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Nevis Sixth Form College| CAPE LAW Unit 2 1

Exam Skeleton

Occupier’s Liability Exam Skeleton


Definitions:
 Occupier – may be defined as a person having possession or control of the premises. The owner
of the property, if in possession, will be deemed to be the occupier; but if he is out of possession,
eg where the property is let to a tenant, then the tenant will be the occupier, and not the owner.
 Wheat v E. Lacon
 Miller v Hancock

 Premises – defined very widely to include not only land and buildings but also any fixed or
moveable structures.
- Bunker v Brand

 Visitor – a person who enters lawfully, that is, not a trespasser.


 Invitees
 Trespassers
 Licensees

Common Law Liability * NB There is no Occupier’s Liability Statute in St. Kitts and Nevis
 Know the distinction between an invitee and a licensee.
 You should identify clearly whether the person is an invitee or a licensee if you were to attempt a
question of this nature.

1. Liability to Invitees
 An invitee enters the premises for business which concerns the occupier eg customer to
a shop
 At common law, the occupier of premises owes an invitee a duty to exercise
reasonable care to prevent damage to the invitee from an unusual danger known
to the occupier or of which the occupier ought to have known.
 Indermaur v Dames1 – defined the term invitee – a person who enters premises
‘upon business which concerns the occupier, and upon his invitation, express or
implied’
 London v Graving Dock v Horton2 – An unusual danger is one which is not usually
found in carrying out the task or fulfilling the function which the invitee has in hand.

1 (1866) LR 1 CP 274
2 [1957] AC 737
Nevis Sixth Form College| CAPE LAW Unit 2 2
Exam Skeleton

 Cox v Chan3 – the occupier’s duty is ‘not an absolute duty to prevent any damage to
the claimant, but is a lesser one of using reasonable care to prevent damage to the
claimant from an unusual danger of which the defendant knew or ought to have
known, and of which the claimant did not know or of which he could not have been
aware.
 The Calgarth
 Sawyers v H and G Simonds
 Harripersad v Mini Max Ltd – Harripersad was shopping in Mini Max when she slipped
and fell to the ground, injuring her knee. Harripersad proved that she fell in a part of
the store where water collected from a dripping air conditioner. Mini Max had placed
sheets of newspaper on the floor to absorb the water but after some time the paper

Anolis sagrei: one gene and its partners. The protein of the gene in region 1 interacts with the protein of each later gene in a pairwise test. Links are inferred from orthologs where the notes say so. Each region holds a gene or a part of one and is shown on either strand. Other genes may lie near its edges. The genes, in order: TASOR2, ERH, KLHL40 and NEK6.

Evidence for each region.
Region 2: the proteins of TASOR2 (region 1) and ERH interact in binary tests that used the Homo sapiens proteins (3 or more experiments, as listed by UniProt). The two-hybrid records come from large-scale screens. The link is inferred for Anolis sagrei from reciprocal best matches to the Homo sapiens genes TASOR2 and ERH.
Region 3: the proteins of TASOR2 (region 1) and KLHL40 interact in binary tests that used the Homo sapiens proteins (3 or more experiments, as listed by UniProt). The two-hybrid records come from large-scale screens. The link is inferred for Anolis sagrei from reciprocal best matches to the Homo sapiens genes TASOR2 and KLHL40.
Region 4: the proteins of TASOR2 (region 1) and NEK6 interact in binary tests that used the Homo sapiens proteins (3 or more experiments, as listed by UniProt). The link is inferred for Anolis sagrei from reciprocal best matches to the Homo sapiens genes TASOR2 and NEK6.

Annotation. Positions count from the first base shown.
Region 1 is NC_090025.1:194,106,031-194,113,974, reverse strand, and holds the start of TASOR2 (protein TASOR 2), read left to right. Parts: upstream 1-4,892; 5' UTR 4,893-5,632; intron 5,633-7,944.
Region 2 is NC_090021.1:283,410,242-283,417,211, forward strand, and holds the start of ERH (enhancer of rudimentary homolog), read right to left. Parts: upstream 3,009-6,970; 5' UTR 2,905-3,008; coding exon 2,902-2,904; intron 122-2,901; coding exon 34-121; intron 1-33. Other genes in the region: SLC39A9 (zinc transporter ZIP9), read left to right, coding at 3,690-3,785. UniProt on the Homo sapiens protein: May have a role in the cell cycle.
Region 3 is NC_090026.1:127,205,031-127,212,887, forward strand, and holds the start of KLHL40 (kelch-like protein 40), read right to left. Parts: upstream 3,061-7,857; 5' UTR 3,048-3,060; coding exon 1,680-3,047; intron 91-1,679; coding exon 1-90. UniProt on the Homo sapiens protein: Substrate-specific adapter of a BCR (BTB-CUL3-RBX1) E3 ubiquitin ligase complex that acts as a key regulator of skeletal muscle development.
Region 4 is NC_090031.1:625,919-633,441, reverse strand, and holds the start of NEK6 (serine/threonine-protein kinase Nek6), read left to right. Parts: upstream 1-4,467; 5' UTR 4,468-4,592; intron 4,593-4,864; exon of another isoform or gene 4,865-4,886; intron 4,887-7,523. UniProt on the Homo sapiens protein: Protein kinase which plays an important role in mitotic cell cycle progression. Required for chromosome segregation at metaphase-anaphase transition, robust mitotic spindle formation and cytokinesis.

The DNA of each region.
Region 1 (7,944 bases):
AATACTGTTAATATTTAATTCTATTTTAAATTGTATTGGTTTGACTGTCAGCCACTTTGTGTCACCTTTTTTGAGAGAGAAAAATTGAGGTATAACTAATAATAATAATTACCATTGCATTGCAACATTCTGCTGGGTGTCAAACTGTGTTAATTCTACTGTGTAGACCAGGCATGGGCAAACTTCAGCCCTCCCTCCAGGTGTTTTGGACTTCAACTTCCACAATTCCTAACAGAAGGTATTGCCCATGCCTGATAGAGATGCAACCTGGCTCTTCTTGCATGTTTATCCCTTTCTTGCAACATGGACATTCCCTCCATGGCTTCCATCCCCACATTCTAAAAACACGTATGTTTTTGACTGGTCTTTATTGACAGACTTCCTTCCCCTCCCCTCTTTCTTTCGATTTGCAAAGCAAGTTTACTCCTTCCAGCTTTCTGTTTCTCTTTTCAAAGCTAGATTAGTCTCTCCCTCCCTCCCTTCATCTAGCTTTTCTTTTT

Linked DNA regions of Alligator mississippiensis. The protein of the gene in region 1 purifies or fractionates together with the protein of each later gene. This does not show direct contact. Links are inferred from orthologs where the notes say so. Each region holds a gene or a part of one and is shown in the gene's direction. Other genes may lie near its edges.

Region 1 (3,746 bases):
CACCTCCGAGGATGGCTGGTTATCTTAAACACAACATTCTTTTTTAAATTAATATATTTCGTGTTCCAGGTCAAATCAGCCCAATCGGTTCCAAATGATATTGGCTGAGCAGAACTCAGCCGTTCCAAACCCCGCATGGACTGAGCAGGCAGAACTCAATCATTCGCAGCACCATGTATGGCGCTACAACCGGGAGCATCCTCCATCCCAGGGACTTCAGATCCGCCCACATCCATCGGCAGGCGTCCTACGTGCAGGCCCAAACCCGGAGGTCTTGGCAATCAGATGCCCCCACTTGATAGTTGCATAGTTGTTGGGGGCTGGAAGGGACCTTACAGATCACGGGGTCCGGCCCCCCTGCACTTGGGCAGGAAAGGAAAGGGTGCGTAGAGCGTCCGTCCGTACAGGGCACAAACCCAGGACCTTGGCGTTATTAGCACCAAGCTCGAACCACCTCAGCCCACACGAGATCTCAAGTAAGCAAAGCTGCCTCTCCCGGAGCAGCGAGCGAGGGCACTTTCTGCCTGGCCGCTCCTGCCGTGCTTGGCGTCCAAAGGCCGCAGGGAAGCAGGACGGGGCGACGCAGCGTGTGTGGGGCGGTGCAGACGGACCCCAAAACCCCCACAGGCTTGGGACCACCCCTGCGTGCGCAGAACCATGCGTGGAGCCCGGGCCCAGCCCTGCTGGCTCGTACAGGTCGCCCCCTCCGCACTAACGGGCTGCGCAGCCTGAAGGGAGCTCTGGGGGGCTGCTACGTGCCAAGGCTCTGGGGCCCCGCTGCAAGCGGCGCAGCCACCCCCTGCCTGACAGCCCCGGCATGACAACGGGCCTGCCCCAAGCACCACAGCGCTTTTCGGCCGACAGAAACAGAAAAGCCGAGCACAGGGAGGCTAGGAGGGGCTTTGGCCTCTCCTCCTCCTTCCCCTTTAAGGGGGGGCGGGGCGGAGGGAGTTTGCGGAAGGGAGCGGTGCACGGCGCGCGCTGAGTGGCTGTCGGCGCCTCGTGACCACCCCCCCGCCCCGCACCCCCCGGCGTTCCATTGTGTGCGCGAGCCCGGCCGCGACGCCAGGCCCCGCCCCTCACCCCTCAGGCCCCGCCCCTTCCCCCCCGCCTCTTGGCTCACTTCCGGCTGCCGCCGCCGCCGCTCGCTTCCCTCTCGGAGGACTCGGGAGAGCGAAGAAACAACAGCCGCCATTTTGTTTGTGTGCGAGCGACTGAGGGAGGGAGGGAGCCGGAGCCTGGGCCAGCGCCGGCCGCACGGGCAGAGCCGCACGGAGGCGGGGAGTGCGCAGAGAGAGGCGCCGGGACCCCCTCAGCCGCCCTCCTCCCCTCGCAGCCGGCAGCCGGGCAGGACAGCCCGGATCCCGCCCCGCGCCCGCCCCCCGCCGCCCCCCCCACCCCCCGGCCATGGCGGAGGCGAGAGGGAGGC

became saturated and the water continued to collect there. The floor itself was made
of tiles which were known to have a very smooth surface, and the presence of water
made it ‘slippery and potentially dangerous to customers’. It was held that
Harripersad’s fall was caused by the wet floor which was an unusual danger known
to Mini Max, who were therefore liable to Harripersad in negligence.

2. Liability to Licensees

 A licensee is a person to whom the occupier ‘voluntarily concedes a benefit or


privilege…without deriving a corresponding material advantage from [his] presence.
 A licensee is a person who has permission from the occupier to enter the premises where,
without that permission, his presence would be unlawful. Eg friend invited to dinner or a
person invited for a social or recreational purpose.
 At common law, the occupier’s only duty is to warn of concealed dangers or traps
actually known to him
 The licensee must otherwise take the occupier’s premises as he finds them.
 Favre v Lucayan County Clubs Ltd4 – Favre was a non-paying member of a privately
run club with a 250 acre golf course. While he was out on the course alone one
morning, he was robbed and shot by 2 masked gunmen who had been hiding in the
bushes. On the previous day, an official of the club had been held up and robbed by
a gunman near the same part of the course at about the same time of day. Smith J
held that Favre was a mere licensee, being a person who was given, without cost to
him, the privilege of playing golf on the course. He did not have to pay fees and he
was free to go around the course on foot and would not have to spend one cent for
a cart. The learned judge held the club liable for the injuries sustained by Favre, on

3 (1991) Supreme Court, The Bahamas, No 755 of 1988 (unreported)


4 CariLaw BS 1990 SC 64
Nevis Sixth Form College| CAPE LAW Unit 2 3
Exam Skeleton

the ground that its officials knew of the risk of attacks by bandits on the golf course,
yet did not warn Favre of the danger.

3. Liability to Trespassers
 An occupier does not owe a duty of care to trespassers, he does owe a duty of common
humanity, or a duty to act ‘in accordance with common standards of civilized behaviour’.
 British Railway Board v Herrington
 Edwards v Railway
 Gould v McAuliffe
 R v Smith and Jones
 Trespassing Employees
- Employers owe a duty at common law to his employees to take reasonable care to
provide a safe place of work, but this duty is confined to those areas of the workplace
which the employee is authorized to enter.
- If he enters a part of the premises which he knows to be ‘out of bounds’ to him, he will
be generally treated as a trespasser.
- Alcan (Jamaica) Ltd v Nicholson - a welder, during his lunch break, left his area of
work at a bauxite site and entered a restricted area in search of cigarettes. There he
suffered a serious eye injury when caustic soda stored in the tanks splashed in his eye.
The employer/occupier was held not liable for the injury because the welder was a
trespasser in the area who knew he had no right to be there and was well aware of the
dangers of caustic soda.

4. Liability to persons with a Common Calling


 Roles v Nathan
 Salmon v Seafarer

5. Liability to Children
 Glasgow v Taylor
 Jolley v Sutton LBC

Warnings – Staples v W. Dorset

Defences
 Volenti non fit injuria; and
 Contributory negligence.

Remedies
 Damages